Are you ready? It is coming, you know. Halloween, that is.
May I say that I have always enjoyed Halloween? I know not everyone is in favor of the “holiday” as they think it encourages bad things and bad behavior. But I’m not talking about that. I’m just talking about kids having fun. That’s what Halloween was for me as a kid.
On the farm in Iowa, it was, obviously, impossible to walk from farm to farm to get candy from our wonderful Iowa country neighbors, so one of our parents would load us up in the car and drive us from farmhouse to farmhouse where we’d go to the door, knock (I don’t recall any door bells in those days, but of course, the farm dog had already announced our presence), and friendly faces appeared and gave us an apple or some kind of candy. What helped to make it extra special in my memory was the autumn chill in the air and the bright orange harvest moon that glided silently over the fields of harvested corn where the broken off stalks bore testimony to the harvest.
The costume I recall the most was when I’d put on those funny glasses with fuzzy eyebrows, big nose and mustache, put on a pair of my dad’s overalls, stuff a pillow under my small t-shirt and pretend to be a fat farmer. I don’t remember any other costumes, ever.
When I got older and we lived in southern California, my friends and I would go out trick-or-treating, but we seldom dressed up and we usually carried an empty pillow case to hold our treasure trove of goodies.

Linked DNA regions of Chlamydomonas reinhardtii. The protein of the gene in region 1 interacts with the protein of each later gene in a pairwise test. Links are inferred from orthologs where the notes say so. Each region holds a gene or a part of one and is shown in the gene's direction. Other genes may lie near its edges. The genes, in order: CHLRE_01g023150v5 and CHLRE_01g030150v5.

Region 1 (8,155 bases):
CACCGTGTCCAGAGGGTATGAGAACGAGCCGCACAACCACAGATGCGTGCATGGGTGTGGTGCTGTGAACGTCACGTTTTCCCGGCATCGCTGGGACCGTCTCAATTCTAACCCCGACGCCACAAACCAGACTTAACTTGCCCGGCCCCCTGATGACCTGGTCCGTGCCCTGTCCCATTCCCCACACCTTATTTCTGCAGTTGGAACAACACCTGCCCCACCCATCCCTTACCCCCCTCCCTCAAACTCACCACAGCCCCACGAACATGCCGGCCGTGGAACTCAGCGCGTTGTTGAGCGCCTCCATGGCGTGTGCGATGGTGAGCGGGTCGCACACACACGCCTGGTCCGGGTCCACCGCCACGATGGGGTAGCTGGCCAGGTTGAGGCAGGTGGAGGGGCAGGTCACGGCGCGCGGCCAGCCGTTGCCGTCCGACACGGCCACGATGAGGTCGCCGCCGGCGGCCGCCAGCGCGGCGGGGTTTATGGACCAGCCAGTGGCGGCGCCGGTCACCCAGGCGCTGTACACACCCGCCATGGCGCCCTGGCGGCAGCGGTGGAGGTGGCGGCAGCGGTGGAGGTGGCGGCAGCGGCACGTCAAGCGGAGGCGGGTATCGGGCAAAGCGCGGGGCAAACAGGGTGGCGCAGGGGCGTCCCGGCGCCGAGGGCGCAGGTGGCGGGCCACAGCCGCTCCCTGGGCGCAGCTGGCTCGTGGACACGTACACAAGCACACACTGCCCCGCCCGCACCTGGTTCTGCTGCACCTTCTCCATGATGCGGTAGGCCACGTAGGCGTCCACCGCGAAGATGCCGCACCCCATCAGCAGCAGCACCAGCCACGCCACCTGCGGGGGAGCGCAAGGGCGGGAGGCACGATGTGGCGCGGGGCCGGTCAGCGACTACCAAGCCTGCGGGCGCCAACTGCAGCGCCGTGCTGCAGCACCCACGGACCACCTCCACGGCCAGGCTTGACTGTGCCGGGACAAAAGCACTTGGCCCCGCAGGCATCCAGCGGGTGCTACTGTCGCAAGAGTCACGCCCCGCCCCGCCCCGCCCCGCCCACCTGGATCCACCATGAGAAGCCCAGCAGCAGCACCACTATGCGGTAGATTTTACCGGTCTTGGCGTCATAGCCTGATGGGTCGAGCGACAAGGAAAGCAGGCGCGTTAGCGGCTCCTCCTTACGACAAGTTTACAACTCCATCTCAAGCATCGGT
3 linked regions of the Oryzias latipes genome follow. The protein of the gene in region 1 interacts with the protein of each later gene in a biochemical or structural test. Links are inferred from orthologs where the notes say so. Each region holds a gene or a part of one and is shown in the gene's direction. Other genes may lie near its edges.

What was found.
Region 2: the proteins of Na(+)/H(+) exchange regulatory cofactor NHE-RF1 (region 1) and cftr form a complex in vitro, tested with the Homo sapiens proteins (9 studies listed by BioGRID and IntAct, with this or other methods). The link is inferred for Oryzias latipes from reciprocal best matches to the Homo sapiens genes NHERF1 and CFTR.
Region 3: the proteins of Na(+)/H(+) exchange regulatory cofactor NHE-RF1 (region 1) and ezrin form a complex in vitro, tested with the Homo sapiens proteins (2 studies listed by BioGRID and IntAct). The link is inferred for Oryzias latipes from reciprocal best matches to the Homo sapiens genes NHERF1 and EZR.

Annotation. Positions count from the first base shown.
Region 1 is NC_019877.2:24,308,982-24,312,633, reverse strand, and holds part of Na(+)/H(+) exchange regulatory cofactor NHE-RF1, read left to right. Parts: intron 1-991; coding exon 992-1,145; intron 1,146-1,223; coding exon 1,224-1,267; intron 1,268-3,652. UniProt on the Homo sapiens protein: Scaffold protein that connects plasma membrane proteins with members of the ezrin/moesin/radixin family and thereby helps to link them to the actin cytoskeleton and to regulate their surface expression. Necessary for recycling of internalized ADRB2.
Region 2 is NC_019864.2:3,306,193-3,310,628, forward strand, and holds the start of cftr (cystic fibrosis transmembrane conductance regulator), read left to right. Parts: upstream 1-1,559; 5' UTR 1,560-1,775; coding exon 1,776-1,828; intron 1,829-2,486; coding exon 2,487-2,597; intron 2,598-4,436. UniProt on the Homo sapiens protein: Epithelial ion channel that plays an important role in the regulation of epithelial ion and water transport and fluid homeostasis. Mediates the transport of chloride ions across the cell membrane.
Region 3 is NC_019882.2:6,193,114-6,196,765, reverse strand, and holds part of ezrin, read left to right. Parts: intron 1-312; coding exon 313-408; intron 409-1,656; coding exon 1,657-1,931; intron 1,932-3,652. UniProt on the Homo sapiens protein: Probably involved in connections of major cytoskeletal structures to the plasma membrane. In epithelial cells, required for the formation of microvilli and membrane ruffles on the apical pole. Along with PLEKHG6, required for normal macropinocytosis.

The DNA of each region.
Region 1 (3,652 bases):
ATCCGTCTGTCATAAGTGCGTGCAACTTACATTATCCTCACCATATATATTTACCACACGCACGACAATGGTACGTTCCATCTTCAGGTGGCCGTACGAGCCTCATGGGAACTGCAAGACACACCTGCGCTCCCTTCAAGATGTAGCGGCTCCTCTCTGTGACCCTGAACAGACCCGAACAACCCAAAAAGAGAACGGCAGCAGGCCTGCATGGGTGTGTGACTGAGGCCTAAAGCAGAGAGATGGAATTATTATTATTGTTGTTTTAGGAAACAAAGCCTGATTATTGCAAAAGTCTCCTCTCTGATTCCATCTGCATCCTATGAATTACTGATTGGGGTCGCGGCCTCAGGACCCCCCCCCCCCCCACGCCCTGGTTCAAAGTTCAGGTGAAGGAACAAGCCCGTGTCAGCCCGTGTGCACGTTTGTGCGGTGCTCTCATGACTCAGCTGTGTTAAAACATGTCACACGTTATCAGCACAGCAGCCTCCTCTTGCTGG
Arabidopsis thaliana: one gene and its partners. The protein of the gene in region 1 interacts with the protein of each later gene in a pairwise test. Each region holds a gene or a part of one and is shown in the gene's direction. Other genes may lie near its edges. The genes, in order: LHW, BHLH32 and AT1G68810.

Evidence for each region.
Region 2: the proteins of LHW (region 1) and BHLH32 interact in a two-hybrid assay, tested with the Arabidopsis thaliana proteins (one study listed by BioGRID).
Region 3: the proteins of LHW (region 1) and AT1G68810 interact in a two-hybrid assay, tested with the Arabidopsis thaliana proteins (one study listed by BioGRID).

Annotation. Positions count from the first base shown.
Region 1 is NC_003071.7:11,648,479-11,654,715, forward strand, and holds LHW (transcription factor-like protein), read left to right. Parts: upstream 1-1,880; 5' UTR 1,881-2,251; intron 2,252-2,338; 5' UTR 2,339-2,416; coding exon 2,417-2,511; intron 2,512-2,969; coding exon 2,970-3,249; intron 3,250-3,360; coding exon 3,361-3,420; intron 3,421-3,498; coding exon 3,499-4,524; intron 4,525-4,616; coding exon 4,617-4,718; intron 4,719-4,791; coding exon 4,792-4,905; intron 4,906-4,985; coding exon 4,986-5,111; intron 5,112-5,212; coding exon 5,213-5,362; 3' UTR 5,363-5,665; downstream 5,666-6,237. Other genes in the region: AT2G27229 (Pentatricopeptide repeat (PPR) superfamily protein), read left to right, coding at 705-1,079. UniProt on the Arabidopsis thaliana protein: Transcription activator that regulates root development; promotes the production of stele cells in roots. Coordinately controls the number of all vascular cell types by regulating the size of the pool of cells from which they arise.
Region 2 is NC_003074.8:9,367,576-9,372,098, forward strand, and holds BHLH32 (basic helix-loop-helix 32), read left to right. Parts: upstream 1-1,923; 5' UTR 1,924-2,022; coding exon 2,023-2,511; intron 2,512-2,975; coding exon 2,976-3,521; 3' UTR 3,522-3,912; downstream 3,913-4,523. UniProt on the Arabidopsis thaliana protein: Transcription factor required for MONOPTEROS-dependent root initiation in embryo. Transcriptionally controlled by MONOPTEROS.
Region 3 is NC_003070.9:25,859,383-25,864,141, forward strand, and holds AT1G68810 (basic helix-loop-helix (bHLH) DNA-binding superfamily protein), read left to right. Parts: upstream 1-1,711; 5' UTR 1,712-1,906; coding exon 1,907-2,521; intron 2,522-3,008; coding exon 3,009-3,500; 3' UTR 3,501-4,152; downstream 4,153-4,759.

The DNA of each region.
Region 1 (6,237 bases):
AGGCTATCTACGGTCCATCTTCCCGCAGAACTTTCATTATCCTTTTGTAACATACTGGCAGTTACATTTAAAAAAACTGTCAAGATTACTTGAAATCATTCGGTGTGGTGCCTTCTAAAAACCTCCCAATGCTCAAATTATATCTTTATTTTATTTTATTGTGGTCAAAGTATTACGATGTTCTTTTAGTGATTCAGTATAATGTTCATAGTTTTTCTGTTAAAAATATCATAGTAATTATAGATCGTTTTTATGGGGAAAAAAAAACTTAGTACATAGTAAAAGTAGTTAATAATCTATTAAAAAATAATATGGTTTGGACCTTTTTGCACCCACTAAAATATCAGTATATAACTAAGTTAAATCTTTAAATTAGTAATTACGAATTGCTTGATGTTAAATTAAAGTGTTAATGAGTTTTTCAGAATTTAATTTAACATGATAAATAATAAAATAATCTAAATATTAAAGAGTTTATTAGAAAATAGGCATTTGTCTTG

I never had troubles with other kids, nor did they ever both us. It wasn’t about demons or the like, but about gettin’ and eatin’ a lot of candy! It was just a fun time.
Today’s photos was shot Saturday at Del Osso family farm between Tracy and Stockton. It reminded me of something from a Tim Burton movie, but the “claws” on the right hand looked like a mix of Wolverine and Edward Scissorhands. Wouldn’t want to meet him in a dark alley!
Ten months earlier, on January 17, the small fishing village of Sudavik had suffered a devastating avalanche in which 16 residents lost their lives. The incident illuminated the dangers of living in historically avalanche-prone areas. As winter began the following October, high winds in the West Fjords prompted evacuations across the region. Hundreds of electric poles were snapped by the winds and on October 26, an avalanche of snow, ice and rocks crushed and killed a herd of 18 horses in Langidalur. Later, another slide destroyed a storage building in Sugandafjor.
Residents remained on high alert on the evening of October 27. At 4 a.m., a deafening roar was heard above Flateyri as a huge avalanche crashed down the mountain above the town. Snow and rocks buried 17 homes, only one of which had been thought to lie in an avalanche danger zone. Local residents immediately attempted a rescue effort, which proved extremely difficult in the darkness with all landmarks erased. The would-be rescuers had trouble remembering where each buried home was actually located.
In the meantime, several victims were able to dig themselves out from under the snow. United States military helicopters and the Icelandic Coast Guard arrived with 600 rescuers and dogs specially trained to locate buried people. Eventually, 20 people were pulled out alive. One woman was saved after being stuck completely motionless for eight hours. The last survivor to be found, an 11-year-old girl, was rescued 11 hours after the avalanche. It took two days to locate all the bodies.
TRIVIA FOR TODAY: Albert Einstein’s younger son was a schizophrenic.